Microsoft gives green light to early Windows 7 PC sales
System builders can ship computers with new OS on Oct. 13, says Seattle-area seller
Computerworld - Microsoft has given small system builders the green light to start selling new Windows 7 PCs more than a week before the general launch date of Oct. 22, a Seattle-area computer maker said today.
According to Jon Bach, the president of Puget Systems, several Microsoft representatives have told him that his company, which sells custom PCs nationally out of its Auburn, Wash. facility, can install Windows 7 on new machines, then sell and ship them to customers on Oct. 13.
That date is nine days before the worldwide Oct. 22 launch Microsoft has touted, when Windows 7 upgrades are to go on sale at retail -- and when large computer manufacturers, such as HP and Dell, will start selling systems.
"For us [system builders], we can buy the OEM editions of Windows 7, which should be hitting distributors no later than Oct. 12, and put them in the hands of our customers on Oct. 13 at the latest," said Bach.
Bach said he had Microsoft's okay in writing.
"We have a long line of customers who are waiting for Windows 7," said Bach, who added that his sales team has taken informal orders for new Windows 7 machines from about 50 customers. Puget Systems will also kick off a more formal pre-order promotion on tomorrow to offer all customers the option of placing orders for early delivery of new Windows 7 computers.
"The OEM distribution channel has historically been more flexible than that for large [computer makers]," said Bach, "both as an operating system reaches its end-of-life and before it's contracted to ship from the likes of HP and Dell."
Bach's mention of end-of-life referred to the ups and downs of Microsoft's plans for Windows XP. Originally, Microsoft extended XP's availability by five months in September 2007. But it then added to its lifespan several times after that, including an exception for netbooks that still continues, and an extension to distributors that allows them to ship OEM versions of the eight-year-old OS through late May 2009.
The last was a move aimed at quieting complaints from system builders -- the smaller shops and computer dealers that build PCs to order -- who wanted to keep selling XP machines because of customer demand.
"The great thing for us is that we'll be able to install Windows 7 on new computers before Oct. 13, since Windows 7 allows installation without a product key." said Bach. "Then on the 13th, after we have the product keys from our distributor, we can pop them in and start shipping immediately."
Bach speculated about why Microsoft is letting system builders get a jump on larger computer makers. "They released Windows 7 to manufacturing early, and they've been very conservative on dates all along, so it's definitely ready," he said. "Maybe they saw no reason to wait, and decided that there wasn't anything to gain by holding on the OEM side."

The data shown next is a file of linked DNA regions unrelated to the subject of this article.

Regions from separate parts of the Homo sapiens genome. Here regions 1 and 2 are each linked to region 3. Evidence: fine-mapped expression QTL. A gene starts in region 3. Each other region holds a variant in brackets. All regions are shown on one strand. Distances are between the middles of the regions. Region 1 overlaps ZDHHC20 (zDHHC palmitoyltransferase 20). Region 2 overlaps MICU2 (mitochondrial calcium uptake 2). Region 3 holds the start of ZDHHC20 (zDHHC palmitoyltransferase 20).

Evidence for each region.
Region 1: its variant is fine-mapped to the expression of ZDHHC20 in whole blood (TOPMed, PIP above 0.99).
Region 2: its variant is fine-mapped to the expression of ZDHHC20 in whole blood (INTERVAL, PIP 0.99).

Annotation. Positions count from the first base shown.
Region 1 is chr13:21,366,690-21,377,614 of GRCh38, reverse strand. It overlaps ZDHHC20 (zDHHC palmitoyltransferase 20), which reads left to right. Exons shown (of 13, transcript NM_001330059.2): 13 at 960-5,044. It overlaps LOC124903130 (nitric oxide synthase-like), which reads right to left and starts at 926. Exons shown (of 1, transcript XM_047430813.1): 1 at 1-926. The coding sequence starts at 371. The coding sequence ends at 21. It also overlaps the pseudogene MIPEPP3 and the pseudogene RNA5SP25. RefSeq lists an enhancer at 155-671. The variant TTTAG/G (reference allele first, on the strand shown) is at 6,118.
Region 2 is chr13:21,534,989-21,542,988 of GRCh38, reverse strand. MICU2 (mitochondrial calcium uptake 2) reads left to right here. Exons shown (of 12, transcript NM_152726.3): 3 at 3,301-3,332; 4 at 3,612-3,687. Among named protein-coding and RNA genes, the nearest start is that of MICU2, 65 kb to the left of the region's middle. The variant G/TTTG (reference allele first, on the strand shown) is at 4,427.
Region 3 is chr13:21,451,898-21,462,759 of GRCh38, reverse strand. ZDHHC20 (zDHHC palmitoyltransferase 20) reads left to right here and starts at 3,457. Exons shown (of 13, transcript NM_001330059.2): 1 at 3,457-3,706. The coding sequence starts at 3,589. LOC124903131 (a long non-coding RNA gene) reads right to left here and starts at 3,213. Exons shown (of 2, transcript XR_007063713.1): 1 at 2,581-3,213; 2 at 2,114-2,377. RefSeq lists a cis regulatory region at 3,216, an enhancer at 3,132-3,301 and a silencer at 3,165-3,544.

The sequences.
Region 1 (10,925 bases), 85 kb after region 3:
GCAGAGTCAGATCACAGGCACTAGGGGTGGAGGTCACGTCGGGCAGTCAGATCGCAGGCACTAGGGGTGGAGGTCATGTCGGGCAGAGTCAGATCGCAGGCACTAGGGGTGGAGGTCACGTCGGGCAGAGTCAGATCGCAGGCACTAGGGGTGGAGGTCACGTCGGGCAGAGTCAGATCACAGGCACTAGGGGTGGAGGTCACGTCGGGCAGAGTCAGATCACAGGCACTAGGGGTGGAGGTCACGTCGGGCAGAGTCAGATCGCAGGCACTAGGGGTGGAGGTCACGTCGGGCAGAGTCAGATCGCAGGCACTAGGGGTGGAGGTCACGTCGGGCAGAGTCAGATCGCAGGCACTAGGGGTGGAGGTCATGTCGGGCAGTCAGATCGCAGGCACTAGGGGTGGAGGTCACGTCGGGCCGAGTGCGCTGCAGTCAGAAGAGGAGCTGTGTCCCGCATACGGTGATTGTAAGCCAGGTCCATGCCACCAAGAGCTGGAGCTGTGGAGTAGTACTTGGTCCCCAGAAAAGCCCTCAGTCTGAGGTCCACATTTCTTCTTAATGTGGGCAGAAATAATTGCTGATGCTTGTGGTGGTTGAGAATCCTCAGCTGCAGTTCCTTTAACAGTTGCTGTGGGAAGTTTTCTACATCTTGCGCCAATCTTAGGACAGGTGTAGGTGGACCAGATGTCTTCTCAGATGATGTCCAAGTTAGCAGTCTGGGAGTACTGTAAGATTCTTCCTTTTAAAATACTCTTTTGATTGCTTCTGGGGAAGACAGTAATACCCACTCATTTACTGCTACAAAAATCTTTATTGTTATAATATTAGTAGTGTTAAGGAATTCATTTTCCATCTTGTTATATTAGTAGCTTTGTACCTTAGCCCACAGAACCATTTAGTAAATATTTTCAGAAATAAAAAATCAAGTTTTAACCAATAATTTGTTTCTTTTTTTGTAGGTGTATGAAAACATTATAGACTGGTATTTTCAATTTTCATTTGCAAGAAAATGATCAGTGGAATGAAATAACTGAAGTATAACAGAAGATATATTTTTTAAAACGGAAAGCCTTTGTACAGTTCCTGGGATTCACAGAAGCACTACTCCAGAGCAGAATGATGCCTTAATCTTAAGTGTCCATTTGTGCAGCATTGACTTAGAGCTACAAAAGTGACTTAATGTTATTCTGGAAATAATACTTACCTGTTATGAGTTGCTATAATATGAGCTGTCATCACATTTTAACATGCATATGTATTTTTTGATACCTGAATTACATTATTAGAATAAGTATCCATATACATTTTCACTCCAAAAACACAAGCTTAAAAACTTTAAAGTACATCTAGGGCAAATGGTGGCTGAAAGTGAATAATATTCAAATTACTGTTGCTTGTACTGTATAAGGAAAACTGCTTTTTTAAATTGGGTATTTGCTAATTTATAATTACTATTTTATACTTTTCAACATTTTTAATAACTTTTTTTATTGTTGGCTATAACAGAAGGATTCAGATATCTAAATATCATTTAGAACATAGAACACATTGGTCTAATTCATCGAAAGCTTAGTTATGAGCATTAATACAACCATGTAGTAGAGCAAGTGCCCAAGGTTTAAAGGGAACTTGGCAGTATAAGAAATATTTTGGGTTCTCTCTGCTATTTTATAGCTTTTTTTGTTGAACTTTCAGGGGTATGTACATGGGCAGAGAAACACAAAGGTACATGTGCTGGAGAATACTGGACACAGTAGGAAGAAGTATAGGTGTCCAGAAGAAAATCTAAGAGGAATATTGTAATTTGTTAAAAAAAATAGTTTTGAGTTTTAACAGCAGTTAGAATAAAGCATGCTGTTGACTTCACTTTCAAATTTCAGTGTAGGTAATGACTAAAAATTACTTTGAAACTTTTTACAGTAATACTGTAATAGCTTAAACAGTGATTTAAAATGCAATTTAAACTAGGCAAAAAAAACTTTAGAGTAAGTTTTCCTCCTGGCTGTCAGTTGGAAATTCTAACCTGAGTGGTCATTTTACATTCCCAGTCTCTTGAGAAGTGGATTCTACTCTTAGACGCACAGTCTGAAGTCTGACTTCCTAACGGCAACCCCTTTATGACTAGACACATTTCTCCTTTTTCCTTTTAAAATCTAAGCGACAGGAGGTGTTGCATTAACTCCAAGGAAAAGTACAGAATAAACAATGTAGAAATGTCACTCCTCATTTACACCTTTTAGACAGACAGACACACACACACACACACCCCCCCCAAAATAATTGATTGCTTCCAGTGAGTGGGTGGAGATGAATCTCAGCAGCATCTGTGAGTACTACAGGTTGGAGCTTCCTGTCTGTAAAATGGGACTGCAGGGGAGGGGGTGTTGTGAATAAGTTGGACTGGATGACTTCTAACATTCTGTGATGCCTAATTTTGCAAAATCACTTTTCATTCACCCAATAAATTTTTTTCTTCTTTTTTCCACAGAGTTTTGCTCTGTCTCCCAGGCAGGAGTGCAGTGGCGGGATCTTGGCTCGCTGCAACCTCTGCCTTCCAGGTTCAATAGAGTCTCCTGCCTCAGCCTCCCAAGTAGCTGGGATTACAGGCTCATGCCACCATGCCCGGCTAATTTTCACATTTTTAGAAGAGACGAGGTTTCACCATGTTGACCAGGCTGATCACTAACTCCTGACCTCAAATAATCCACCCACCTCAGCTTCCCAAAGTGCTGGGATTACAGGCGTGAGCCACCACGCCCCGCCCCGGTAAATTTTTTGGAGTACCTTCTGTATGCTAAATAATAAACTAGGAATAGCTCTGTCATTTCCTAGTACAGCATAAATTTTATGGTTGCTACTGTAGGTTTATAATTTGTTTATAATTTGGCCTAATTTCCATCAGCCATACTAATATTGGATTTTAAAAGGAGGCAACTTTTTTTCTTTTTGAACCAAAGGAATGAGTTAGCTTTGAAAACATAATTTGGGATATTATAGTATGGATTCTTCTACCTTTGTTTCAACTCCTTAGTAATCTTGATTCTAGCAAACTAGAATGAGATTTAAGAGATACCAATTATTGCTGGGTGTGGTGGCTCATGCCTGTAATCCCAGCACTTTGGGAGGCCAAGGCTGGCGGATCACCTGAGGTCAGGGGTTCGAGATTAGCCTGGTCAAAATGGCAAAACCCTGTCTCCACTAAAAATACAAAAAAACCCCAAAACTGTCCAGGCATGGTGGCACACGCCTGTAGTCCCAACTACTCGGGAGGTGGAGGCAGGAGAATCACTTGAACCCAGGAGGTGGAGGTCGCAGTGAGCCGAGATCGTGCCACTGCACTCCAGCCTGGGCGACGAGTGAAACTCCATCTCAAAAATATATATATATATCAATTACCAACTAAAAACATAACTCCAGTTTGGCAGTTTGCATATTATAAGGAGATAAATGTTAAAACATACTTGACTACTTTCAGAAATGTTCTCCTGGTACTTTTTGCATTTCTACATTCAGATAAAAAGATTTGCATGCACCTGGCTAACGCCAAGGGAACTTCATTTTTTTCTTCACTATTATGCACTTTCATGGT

Windows 7's final code, dubbed RTM for "release to manufacturing," has actually been available to some users for more than a month. Microsoft wrapped up work on Windows 7 in late July, and delivered RTM to developers and IT professionals on Aug. 6, then shipped copies to volume license customers at the beginning of this month.
This isn't the first time that Puget Systems has beaten bigger computer sellers to the punch. Last March, the company launched a free Windows 7 upgrade offer months before Microsoft rolled out its official promotion that provides buyers of Vista-powered PCs a free upgrade to the new OS.
Puget Systems will start taking Windows 7 PC pre-orders tomorrow for early delivery on its Web site.
Microsoft did not immediately respond to a request for comment on the early availability of Windows 7 through system builders.
- HP sticks thumb in Microsoft's eye, discounts consumer Windows 7 PCs
- Microsoft retracts Windows 7 PC end-of-sales deadline
- Microsoft ends Windows 7 retail sales
- Microsoft promises IE11 on Windows 7
- Boutique PC seller laughs all the way to the bank on the back of Windows 7
- Microsoft starts auto-installing Windows 7 SP1 on consumer PCs Tuesday
- Microsoft warns of looming retirement for Windows 7 RTM
- Consumer Reports makes case for Windows 7 PCs
- Microsoft doubles support lifespan for consumer Windows 7, Vista
- At CES, Microsoft sets stage for lower Windows revenue
Read more about PCs in Computerworld's PCs Topic Center.
- Security Technologies for Mobile and BYOD With so many security technologies available, how do you sort through the options and pick the solutions that will really work for your...
- Why Projects Fail CIOs are expected to deliver more projects that transform business, and do so on time, on budget and with limited resources.
- The New Business Case for Video Conferencing: 7 Real-World Benefits Beyond Cost-Savings This whitepaper provides insight into the value of video conferencing in today's business environment, and how organizations are using visual collaboration to find...
- Gartner Magic Quadrant for Client Management Tools The client management tool market is maturing and evolving to adapt to consumerization, desktop virtualization, and an ongoing need to improve efficiency.
- LIVE EVENT: 5/7, The End of Data Protection As We Know It. Introducing a Next Generation Data Protection Architecture. Traditional backup is going away, but where does this leave end-users?
- On-demand webinar: "Mobility Mayhem: Balancing BYOD with Enterprise Security" Check out this on-demand webinar to hear Sophos senior security expert John Shier deep dive into how BYOD impacts your enterprise security strategy... All PCs White Papers | Webcasts